Jim sought psychotherapy as he was experiencing a lot of anxiety in his life. While he was used to a certain amount of anxiety, recently there were times when he felt overwhelmed, leading to feelings of panic.
The initial counselling sessions examined Jim’s associations to his experiences of anxiety. It enabled him to define what for him was anxiety, when it appeared and what the circumstances were. He traced his first experience of anxiety to the time when he was studying for his Leaving Cert. While he was a good student, it was expected that he would follow his father in his career choice as an engineer.
Jim enjoyed subjects like maths and the sciences but really enjoyed other subjects like English and Art. Around this time in his final year at secondary school, anxiety related to his studies, and that for the first time he conceived of the idea that he might fail to get enough points for engineering and disappoint his parents. In any event he more than achieved the necessary points and studied as expected, gaining his qualification and working now as an engineer in his chosen field which co-incidentally was also his father’s.
After the initial experience of anxiety, Jim was aware of low levels of anxiety while going through college and taking up work but he found this useful and it encouraged him to study well and work hard.
So what had changed that the levels of anxiety had upped and he felt at times a sense of panic and dread invading him?
A year ago, Jim had proposed to his girlfriend Jenny and she accepted. When the wedding plans were well underway it all seemed to have overwhelmed him – he no longer felt in charge of his life. Asked was it something in particular that overwhelmed him and not just the wedding plans, he said Jenny had become pregnant with an unplanned pregnancy and he had doubts about his ability to be a father – was he mature enough? All his friends were still living the single life and enjoying it.
Initially Jim thought that the anxiety and feelings of panic had only applied to his personal life and that his professional life was going well. On closer investigation in counselling sessions, he could identify times at work when the sense of panic was rising. He realised that when he thought of getting married, buying a house and becoming a father, he felt overwhelmed with anxiety and panic.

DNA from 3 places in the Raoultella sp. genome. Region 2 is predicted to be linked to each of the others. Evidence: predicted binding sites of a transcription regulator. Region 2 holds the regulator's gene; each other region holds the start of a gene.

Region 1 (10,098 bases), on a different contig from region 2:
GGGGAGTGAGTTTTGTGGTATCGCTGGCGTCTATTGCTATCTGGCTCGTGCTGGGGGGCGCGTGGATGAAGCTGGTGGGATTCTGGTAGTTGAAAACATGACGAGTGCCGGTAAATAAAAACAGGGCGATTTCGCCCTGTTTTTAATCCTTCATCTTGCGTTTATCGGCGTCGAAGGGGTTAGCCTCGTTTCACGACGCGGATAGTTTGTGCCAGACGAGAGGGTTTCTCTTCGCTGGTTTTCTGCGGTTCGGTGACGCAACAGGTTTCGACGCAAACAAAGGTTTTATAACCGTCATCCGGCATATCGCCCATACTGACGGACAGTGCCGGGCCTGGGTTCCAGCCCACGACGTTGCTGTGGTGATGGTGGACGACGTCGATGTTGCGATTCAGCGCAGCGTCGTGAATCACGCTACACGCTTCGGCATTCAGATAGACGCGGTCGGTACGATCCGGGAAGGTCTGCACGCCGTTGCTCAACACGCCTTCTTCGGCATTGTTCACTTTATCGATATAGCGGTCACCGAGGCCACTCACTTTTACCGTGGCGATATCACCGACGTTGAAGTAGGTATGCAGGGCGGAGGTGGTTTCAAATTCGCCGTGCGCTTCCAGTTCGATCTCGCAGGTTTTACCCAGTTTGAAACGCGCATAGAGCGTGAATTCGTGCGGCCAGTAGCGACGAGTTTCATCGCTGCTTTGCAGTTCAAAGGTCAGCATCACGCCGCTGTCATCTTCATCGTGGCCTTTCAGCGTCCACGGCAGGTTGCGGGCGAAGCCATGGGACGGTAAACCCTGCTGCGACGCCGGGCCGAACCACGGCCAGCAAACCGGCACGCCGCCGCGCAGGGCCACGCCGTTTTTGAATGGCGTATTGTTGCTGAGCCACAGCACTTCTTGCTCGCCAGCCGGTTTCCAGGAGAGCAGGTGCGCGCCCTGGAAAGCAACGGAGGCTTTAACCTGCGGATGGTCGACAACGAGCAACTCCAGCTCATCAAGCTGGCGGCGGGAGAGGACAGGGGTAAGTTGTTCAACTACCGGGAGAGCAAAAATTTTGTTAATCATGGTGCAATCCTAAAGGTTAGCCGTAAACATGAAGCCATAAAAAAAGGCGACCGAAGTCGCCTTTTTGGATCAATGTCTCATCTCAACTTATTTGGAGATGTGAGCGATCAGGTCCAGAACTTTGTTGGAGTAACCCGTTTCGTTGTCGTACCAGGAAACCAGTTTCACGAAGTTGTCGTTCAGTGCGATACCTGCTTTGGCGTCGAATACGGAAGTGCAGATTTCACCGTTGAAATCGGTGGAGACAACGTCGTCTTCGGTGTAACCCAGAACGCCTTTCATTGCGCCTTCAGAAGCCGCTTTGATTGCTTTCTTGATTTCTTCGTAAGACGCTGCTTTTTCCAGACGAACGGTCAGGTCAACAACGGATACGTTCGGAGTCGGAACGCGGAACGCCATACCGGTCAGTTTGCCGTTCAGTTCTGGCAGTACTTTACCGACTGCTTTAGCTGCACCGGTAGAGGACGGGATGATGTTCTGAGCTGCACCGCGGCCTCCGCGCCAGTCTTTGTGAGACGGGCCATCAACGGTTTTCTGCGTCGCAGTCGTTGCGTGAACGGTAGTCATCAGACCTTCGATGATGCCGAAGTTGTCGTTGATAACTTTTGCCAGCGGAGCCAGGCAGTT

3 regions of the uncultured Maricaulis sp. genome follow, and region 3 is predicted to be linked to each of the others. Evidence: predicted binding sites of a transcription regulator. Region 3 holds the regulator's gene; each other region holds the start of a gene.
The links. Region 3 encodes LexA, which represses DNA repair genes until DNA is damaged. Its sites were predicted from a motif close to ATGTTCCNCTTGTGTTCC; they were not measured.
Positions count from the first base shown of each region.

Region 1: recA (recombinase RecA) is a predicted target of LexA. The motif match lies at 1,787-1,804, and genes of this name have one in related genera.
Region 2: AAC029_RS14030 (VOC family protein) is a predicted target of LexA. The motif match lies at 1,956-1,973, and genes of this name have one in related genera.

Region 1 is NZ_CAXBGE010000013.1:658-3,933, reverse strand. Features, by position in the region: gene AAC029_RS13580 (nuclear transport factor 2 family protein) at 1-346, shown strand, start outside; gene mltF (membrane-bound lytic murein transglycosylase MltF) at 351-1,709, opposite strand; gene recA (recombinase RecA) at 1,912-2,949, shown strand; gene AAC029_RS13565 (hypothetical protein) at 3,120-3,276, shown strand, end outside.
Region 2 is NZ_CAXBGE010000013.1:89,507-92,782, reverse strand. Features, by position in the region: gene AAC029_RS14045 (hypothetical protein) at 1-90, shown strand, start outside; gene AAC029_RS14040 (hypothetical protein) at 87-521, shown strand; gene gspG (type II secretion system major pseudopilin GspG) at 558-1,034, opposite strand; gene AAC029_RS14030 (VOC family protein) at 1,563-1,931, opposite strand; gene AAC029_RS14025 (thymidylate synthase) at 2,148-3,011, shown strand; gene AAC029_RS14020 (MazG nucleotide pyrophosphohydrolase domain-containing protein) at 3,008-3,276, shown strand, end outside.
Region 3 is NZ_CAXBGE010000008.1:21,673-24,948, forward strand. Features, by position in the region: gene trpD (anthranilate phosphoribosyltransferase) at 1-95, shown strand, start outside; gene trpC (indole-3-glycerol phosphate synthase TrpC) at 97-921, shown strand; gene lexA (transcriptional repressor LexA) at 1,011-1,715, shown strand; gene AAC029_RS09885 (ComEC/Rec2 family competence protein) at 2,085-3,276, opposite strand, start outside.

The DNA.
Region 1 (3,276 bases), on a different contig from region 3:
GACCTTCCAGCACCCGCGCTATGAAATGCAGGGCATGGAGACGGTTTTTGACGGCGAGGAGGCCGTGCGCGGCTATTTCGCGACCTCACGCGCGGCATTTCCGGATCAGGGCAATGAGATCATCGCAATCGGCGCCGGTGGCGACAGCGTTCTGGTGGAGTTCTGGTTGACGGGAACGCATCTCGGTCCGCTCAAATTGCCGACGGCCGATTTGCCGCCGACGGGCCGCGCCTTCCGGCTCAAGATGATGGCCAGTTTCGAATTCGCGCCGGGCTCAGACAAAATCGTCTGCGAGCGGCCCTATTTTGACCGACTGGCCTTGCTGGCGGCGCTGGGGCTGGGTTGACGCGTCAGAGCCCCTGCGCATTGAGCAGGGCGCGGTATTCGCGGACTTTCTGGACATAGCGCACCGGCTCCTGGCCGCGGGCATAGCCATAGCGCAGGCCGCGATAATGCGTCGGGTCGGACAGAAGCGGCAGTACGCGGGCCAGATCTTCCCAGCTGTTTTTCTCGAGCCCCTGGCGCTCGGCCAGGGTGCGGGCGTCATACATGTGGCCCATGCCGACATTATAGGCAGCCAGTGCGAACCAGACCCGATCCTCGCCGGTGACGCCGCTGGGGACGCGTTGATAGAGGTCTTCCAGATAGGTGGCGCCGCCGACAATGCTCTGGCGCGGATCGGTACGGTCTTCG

Jim was clear that he loved Jenny, what he was not so clear about was how he would be able to cope with taking on the role of being a father. During the psychotherapeutic process, he reflected on his relationship with his own father and how he still felt somewhat overshadowed by him – he realised that he had never completely struck out on his own. In a way, this was true for him as he allowed the parental expectations to take precedence over his own about career choices.
As he elaborated on his thoughts and feelings about his early family life, he realised that he was not living the life he had envisaged. The psychotherapy work consisted of Jim finding a path and living in a way that was more in keeping with his desire. Through the counselling, Jim’s anxiety diminished and he began to forge a career that encompassed both his qualifications in engineering and his interest in art and literature. Marriage and fatherhood suited him.
Through psychotherapy, Jim realised that what had caused his high anxiety allowed him to think about and question his life. He said psychotherapy gave him a structured time and place to examine his life and life choices. Figuring out what his unhappiness was about enabled him to make changes in his personal and work life. He embraced the very things he thought were anxiety-provoking, i.e. being a husband and father. Separating from his parents’ psychological level, creating his own family, loving his wife and son brought new energy and vitality to his life.